Photobomb (Milkbag Games, 2014)
The premise: everyone is supposed to be monitored everywhere, but a city square has been bombed by someone who wasn’t wearing their tracking ID. Six people there were unidentified at the time of the bombing, and we need to figure out which it was. We can wander around inside a reconstruction of the scene, replaying the last seconds before the bomb went off, watching a crowd mannequins move about and, eventually, seeing one drop the bomb.
We have no idea who that person is, but we can tag and track the unknowns by recreating photos which feature them. Everyone’s Instagramming everything nowadays, you know. Once we’ve recreated a shot, the suspects and bomb sites within them are forever painted bright colours as we rewatch events. Eventually we can find clear proof, but may not have time. With people baying for justice, we only have two minutes to identify the guilty. We might need to rely on deduction.
The photo-restaging is tricky to get the hang of, but jolly fun once you’ve figured it out. Watching the crowds buzz about is a lovely thing, as is watching bright suspects pass through them. Our one gunshot is pretty powerful and final, especially at times when we’re not certain. That’s a problem with many FPSs: shooting loses a lot of its power when we’re doing it constantly. And the mannequin shatters, not even seen as a person. Pretty harsh place, this city. It occurs to me now that I’ve never tried not firing or purposely missing at the end.
And! Being procedural means the suspects and square are different every time. Splendid.
Download page: https://milkbaggames.itch.io/photobomb
Snapdragon (Jan Orlowski, 2019)
Snapdragon is a puzzle adventure game about recreating photos on an abandoned island. Use the old photos to determine where they were taken and recreate them with your camera. The island has experienced many changes, so figuring out where the photo was taken will be a challenge.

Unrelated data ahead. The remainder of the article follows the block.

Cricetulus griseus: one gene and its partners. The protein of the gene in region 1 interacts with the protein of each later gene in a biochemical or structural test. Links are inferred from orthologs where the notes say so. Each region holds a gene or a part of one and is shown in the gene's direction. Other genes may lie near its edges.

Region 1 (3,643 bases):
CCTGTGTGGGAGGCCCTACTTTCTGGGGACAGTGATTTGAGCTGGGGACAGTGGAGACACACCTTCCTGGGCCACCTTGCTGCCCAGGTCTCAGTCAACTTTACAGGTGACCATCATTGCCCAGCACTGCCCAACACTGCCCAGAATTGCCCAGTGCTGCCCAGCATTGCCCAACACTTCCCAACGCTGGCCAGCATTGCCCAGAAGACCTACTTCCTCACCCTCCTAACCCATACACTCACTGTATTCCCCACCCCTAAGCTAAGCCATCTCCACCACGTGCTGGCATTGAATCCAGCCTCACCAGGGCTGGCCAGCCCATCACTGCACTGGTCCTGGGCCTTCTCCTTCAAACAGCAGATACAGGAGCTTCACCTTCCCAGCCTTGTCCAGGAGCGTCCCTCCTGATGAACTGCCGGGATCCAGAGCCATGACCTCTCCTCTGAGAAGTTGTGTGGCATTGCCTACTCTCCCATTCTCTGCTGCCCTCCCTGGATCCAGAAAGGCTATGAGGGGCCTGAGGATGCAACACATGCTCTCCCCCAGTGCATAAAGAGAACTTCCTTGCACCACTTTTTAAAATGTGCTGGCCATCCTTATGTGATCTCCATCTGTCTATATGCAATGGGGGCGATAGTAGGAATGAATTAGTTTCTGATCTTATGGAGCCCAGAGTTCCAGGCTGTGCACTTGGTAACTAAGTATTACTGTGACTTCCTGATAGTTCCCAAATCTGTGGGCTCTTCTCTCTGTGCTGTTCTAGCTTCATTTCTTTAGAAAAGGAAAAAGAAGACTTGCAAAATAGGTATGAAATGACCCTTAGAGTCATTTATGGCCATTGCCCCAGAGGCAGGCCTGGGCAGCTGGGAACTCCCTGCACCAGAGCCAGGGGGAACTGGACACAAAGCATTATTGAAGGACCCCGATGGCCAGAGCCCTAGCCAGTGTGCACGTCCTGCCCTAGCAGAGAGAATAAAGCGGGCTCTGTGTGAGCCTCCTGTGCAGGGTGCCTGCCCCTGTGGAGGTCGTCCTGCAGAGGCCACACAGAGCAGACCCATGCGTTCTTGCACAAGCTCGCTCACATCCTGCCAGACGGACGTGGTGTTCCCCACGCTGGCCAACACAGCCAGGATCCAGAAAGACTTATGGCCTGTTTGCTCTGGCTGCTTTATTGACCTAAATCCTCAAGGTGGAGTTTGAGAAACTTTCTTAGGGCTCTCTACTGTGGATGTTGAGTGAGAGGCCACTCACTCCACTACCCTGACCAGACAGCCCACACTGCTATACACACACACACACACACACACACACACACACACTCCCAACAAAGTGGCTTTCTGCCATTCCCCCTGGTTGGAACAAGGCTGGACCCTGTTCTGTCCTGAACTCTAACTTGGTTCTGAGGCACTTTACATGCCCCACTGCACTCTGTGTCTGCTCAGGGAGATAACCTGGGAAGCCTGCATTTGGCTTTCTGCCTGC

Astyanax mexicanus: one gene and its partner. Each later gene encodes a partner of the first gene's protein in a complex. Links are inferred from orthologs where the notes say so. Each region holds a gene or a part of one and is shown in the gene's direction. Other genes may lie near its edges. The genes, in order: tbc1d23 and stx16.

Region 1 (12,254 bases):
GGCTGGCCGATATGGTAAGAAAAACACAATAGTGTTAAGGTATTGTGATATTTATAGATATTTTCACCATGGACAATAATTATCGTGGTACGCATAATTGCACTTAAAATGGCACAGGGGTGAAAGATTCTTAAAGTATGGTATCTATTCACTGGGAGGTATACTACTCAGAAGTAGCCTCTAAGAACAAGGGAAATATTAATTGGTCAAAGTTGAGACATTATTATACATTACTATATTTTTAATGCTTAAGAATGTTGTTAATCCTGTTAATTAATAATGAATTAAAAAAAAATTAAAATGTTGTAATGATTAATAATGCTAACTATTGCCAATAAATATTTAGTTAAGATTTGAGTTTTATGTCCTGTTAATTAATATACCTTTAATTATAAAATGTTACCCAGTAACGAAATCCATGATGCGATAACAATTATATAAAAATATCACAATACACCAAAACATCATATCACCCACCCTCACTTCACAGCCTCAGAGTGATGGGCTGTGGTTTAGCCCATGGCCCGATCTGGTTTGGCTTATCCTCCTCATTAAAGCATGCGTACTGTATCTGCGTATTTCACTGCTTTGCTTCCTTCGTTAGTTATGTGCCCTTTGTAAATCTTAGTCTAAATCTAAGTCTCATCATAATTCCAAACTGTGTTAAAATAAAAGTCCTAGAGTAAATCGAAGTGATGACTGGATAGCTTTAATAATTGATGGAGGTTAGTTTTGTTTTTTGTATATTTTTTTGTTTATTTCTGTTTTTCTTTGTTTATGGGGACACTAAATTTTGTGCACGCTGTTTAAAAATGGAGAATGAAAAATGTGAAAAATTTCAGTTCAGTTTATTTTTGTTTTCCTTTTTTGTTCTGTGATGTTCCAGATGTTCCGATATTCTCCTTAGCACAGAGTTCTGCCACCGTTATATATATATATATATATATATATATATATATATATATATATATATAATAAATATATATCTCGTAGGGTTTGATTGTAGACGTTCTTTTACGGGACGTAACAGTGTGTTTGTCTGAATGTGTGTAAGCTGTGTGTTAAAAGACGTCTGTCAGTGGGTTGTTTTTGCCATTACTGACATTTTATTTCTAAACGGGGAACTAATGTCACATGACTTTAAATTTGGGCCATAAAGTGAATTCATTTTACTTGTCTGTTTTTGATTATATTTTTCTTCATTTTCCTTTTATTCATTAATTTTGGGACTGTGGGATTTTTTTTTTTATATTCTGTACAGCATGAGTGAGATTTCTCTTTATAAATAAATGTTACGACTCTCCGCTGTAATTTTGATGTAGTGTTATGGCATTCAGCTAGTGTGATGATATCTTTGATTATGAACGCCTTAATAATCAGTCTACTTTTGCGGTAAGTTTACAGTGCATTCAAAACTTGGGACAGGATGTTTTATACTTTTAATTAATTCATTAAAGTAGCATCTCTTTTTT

thanks Matteo Bittanti for the tip!
A Brand New Camera (Fernando Ramallo, 2018).
Thank you for your purchase! You are now the owner of a brand new Digital Still Camera.
Explore and capture your surroundings with the future of digital imaging.
320×240 resolution with 128 shades of luminance.
Digital viewfinder with Composition Assist®
4X Digital Zoom
DRAM internal memory with JPG storage
Power: 0.075 W; Processor: 5 MIPs;
Memory: 7,497,984 bits;
The Polaroid (Christopher Ng, Conrad Fay, Michael Lee, Kenneth Ng, Spencer Lee, 2016) submitted to Ludum Dare 36 (August 26th-29th, 2016)
Inside a mysterious room with no door, you seek a way to get out. A set of polaroid photos on the wall hint at the story of this room’s past. With only an old polaroid camera in hand, you must solve the puzzle of each photo by matching them to the scene.
The Polaroid is a puzzle game that connects the past and present through a supernatural take on the polaroid-within-a-polaroid fad.
Freeze me (Rainy Night Creations, 2015) employs a camera with magical abilities as a core game mechanics. Taking pictures freezes the objects photographed, transforming the metaphor of the freezing of time through photographic capture into a feature usually seen in game weapons.
FreezeME is a A 3D platformer in the style of the 90s-era but wait there is a twist! The main character “R” has one special tool – a camera around her neck. This camera allows her to literally freeze the objects she photographs.
No Photos, Please by dreasgrech.
In No Photos, Please!, the player takes control of either a Photographer or a Security Guard in a two player match. It is the Photographer’s object to snap a photo of all the exhibits in the museum while the Security Guard has the objective to identify and apprehend the Photographer before the timer runs out.
note: the game has been Greenlit on Steam in 2014 but it has not been published yet.